Clean-label, global flavours and health – concentrates have come a long way from their origins as simply a tool for making life easier for bakers.
Bread concentrates have traditionally been about convenience, but their use has evolved to help bakers tap the changing demands of modern consumers. At their most basic, concentrates offer a convenient delivery system for improvers, ingredients, salt, sugar and enrichment components. They help overcome the challenges around delivery, stock control and wastage of a wide range of ingredients, which is helpful for any business but particularly so in smaller operations.
“Concentrates have a logistical benefit – if the baker sources standard ingredients such as flour, salt or seeds locally and on demand, he needs less storage capacity in the bakery,” says Goodmills communications head Svenja Frank.
Along with logistical benefits comes the elimination of the time-consuming process of weighing out individual ingredients, and the challenges of consistency.
“Concentrates are evenly mixed and ready for inclusion, saving time, improving quality, saving space and reducing stock control issues and waste,” explains Edme sales director Mike Carr.
But concentrates can be about more than convenience and consistency, and have always offered bakers an opportunity to change the look, feel and taste of loaves.
“Even traditional concentrates can be used as groundwork to add more interesting ingredients, such as ancient grain mixes or Italia tomato concentrate (pictured above) to help to create great products,” says Carr.
Increasingly, suppliers are developing specialist mixes to meet consumer demands – whether in terms of health, taste or provenance.
Bakels, for example, recently launched the Country Oven Rye Bread Concentrate for the production of Scandinavian-style breads. The 50/50 concentrate requires only the addition of flour, yeast and water.
“Globalisation has played a key role in shaping the development of bakery concentrates,” says Roy Parton, head of sales at ingredients firm Lesaffre. “Consumers are constantly seeking new flavours and greater diversity than ever before.”
To help meet this demand, Lesaffre has developed the Les Fournées du Monde line of eight bread and snacking concentrates. This enables production of items including Russian borodinsky (a sourdough rye), Japanese shokupan (a white bread made with milk), American bagels and buns, Greek choriatiko (a white crusty bread), Maghrebi matlouh (a round semolina bread), and Swedish Polar bread (a white round flatbread).
Bakels expects the globalisation trend to continue. “Baked goods that have a strong association with a region consumers have visited will play a key role in their buying behaviours and is something they could be willing to pay a premium for,” says Bakels marketing manager Michael Schofield.
Consumer interest in the origins and provenance of goods is also contributing to growing demand for cleaner labels, a trend concentrates suppliers are recognising.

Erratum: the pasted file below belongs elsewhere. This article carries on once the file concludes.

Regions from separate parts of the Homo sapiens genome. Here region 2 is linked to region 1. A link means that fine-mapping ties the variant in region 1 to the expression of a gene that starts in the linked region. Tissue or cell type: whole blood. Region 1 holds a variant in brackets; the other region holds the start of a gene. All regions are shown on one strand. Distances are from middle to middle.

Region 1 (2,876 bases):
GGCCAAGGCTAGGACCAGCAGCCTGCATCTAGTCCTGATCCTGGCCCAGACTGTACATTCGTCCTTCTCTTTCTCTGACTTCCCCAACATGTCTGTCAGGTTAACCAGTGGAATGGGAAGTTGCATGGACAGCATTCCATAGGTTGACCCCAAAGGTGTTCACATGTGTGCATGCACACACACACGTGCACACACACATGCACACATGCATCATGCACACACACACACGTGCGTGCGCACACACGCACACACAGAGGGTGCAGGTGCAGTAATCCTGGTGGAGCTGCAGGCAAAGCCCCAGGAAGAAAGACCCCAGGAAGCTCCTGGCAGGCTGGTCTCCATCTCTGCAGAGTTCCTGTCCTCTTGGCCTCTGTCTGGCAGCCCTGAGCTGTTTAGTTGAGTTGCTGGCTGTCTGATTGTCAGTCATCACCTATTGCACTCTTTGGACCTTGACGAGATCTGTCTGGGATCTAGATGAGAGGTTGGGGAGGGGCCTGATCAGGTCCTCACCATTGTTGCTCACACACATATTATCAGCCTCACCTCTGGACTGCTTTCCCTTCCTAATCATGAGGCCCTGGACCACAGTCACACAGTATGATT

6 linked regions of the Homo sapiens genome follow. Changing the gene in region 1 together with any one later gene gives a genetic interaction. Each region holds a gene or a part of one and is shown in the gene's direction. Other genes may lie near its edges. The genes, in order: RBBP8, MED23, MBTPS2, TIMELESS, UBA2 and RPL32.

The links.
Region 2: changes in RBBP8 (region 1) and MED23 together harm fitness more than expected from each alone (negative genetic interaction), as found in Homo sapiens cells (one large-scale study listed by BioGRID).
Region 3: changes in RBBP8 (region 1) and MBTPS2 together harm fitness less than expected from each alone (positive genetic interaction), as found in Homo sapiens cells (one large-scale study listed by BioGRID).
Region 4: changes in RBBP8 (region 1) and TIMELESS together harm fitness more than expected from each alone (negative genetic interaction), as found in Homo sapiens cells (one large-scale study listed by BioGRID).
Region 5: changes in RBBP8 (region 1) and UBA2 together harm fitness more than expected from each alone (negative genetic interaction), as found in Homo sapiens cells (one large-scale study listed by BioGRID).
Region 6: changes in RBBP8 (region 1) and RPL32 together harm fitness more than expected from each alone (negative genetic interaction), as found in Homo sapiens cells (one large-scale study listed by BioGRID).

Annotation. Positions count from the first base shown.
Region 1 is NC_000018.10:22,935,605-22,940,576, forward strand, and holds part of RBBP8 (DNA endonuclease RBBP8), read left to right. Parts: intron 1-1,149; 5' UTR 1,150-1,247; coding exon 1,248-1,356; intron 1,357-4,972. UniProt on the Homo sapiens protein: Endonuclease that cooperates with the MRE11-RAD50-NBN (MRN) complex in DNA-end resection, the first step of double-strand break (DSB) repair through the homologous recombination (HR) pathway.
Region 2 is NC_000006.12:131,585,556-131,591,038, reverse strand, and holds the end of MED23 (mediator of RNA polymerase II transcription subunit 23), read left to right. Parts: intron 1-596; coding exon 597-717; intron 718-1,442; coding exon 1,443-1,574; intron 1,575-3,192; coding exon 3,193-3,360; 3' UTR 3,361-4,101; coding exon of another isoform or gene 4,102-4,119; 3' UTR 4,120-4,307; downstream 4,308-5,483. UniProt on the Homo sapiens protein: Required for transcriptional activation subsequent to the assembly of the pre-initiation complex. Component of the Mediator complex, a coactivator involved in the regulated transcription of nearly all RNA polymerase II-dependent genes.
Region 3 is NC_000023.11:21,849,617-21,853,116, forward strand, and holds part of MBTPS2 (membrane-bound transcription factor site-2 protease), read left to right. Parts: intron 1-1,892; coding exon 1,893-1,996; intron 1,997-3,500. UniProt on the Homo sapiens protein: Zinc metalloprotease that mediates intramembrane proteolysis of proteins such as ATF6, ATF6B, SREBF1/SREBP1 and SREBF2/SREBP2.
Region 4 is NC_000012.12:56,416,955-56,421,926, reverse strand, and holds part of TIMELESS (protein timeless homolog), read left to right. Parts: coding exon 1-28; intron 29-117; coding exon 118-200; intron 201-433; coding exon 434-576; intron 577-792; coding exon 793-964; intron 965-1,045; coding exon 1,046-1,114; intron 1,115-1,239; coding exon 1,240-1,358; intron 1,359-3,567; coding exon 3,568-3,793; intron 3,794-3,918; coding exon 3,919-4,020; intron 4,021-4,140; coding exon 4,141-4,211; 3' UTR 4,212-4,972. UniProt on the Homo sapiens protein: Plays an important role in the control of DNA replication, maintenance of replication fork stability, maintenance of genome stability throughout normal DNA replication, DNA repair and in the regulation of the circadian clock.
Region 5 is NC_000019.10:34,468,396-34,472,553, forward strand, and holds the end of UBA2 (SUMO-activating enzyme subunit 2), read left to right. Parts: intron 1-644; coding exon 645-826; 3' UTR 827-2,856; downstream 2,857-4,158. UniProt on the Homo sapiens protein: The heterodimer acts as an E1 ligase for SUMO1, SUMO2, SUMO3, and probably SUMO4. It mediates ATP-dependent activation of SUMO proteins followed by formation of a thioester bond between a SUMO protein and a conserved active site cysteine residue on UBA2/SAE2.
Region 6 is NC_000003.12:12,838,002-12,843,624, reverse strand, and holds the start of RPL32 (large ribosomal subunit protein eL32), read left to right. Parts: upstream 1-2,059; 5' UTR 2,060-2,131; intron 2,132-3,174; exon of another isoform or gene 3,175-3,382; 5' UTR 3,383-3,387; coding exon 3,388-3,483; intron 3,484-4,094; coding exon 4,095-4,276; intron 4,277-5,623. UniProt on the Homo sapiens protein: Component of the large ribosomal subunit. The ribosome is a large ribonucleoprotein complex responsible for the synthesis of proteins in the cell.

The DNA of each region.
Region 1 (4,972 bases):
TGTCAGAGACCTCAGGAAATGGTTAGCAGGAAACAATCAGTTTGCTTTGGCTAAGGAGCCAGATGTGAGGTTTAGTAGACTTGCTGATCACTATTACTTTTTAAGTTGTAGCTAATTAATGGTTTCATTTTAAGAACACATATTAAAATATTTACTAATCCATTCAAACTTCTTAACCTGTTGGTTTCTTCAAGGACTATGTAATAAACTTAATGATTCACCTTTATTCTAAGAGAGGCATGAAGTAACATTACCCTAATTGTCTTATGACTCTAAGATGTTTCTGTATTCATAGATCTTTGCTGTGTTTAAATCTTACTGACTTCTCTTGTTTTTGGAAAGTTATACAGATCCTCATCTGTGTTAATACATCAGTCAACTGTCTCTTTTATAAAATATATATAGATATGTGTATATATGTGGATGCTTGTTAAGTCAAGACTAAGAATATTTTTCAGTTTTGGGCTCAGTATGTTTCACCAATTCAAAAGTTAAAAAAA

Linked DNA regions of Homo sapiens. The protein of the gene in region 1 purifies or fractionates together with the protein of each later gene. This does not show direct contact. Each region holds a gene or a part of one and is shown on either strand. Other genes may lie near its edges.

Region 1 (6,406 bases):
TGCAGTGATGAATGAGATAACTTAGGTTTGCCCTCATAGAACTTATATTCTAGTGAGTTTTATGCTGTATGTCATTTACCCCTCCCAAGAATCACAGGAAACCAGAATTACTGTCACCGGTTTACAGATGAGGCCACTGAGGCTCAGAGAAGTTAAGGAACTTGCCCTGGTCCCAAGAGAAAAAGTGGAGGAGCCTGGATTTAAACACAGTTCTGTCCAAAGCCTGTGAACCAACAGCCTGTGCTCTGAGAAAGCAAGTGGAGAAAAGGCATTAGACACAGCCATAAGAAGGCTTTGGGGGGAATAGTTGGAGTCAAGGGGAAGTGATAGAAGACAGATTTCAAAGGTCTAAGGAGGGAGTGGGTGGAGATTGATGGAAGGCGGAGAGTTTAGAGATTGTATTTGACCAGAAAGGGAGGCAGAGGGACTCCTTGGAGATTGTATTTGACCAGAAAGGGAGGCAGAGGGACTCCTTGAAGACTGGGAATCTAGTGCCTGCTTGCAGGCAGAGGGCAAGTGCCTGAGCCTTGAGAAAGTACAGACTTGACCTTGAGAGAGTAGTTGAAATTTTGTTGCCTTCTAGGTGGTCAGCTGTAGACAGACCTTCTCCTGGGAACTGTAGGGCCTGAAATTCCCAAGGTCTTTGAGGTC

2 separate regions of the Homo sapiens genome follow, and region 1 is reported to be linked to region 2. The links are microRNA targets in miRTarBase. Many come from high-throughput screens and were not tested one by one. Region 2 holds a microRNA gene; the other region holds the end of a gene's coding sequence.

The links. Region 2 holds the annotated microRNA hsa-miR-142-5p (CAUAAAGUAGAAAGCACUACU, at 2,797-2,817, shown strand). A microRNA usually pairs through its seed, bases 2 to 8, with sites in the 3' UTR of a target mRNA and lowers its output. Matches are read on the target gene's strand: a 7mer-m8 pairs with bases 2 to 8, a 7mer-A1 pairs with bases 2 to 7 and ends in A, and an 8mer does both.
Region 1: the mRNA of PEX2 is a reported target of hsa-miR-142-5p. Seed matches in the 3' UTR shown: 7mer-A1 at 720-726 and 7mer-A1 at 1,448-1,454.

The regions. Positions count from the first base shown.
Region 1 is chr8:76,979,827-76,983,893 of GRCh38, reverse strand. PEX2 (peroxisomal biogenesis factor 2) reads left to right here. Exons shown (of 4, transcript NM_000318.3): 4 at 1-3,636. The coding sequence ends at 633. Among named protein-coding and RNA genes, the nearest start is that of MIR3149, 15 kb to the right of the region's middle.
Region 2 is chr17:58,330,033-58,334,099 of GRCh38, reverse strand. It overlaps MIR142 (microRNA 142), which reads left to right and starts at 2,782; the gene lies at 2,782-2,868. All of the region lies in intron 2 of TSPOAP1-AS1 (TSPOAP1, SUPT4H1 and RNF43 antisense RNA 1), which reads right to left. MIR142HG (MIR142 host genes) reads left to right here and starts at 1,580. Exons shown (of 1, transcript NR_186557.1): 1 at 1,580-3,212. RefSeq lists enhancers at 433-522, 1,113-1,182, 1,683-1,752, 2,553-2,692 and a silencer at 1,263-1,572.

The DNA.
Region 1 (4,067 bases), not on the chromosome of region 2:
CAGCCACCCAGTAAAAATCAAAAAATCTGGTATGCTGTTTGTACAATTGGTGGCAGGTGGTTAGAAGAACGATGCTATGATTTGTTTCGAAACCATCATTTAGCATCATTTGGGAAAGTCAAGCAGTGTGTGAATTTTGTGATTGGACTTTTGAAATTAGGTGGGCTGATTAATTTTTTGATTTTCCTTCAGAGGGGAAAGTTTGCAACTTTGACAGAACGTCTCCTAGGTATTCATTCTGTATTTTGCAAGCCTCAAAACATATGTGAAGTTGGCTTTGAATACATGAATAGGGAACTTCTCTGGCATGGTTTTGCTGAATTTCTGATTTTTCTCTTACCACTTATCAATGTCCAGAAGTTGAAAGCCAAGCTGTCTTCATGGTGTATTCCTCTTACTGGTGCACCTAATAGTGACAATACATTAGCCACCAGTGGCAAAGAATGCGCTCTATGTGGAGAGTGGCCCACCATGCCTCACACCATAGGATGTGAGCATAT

Goodmills, for example, says it has invested a lot of energy in-house in developing new ingredients that fulfil their function in a product while meeting consumer expectations for a clean label.
Parton at Lesaffre adds that consumers are looking for better understanding of the ingredients and products they purchase. “For concentrates and mixes this requires the products to rely on natural components, such as fibres and starches, rather than emulsifiers and gums, which may have been used in the past for softness and structure.”
Concentrates may have come a long way in recent years, but their evolution is clearly set to continue.
Concentrates with benefits
Taste and provenance are key drivers in the concentrates market – but just as important is the role of concentrates in helping bakers meet demand for healthier products.
“Health, wellbeing and free-from markets have become hugely successful in the food and baking industry, moving away from a niche area into the mainstream, driving growth,” says Lesaffre sales head Roy Parton.
It’s a view echoed by Goodmills communications head Svenja Frank, who says: “More consumers are questioning their diet and want to eat more healthily. The easiest way is via products with a health benefit.”
She adds that this opens up opportunities in the baking sector – already being embraced by some businesses – for products such as bread with extra protein or rolls that are fibre-enriched.
“The challenge is to create ingredients for functional bakery products that offer this additional value and yet are technologically easy to process, with convincing sensory properties,” says Frank.
Inclusions and toppings such as seeds and grain, can provide visual cues around health or naturalness. As a result, a number of suppliers offer concentrates containing such ingredients.
“They demonstrate how concentrates can introduce new ingredients into the market, where they can gain traction with bakers and consumers,” says Edme sales director Mike Carr. “By adding amaranth and kalonji seeds into some of our mixes, we’ve aroused interest in these less well-known ingredients.”
He adds that bakers have asked Edme for more information so they can present a good narrative to consumers – and show themselves to be the innovators.
“The fact that the concentrates include better-known ingredients, such as quinoa and maize, provides reassurance, and reduces the ‘risk’ involved in introducing elements that are new and unfamiliar,” says Carr.
Concentrates can also play a role in helping businesses meet calls for reduced sugar and salt content in foods.
“Laws to reduce sugar or salt present technical challenges,” says Frank. “But here, too, concentrates can help. For example, by using grains with a mild, slightly sweet aroma for our whole grain portfolio, bakers can reduce the sugar content of their pastries without having to sacrifice taste.”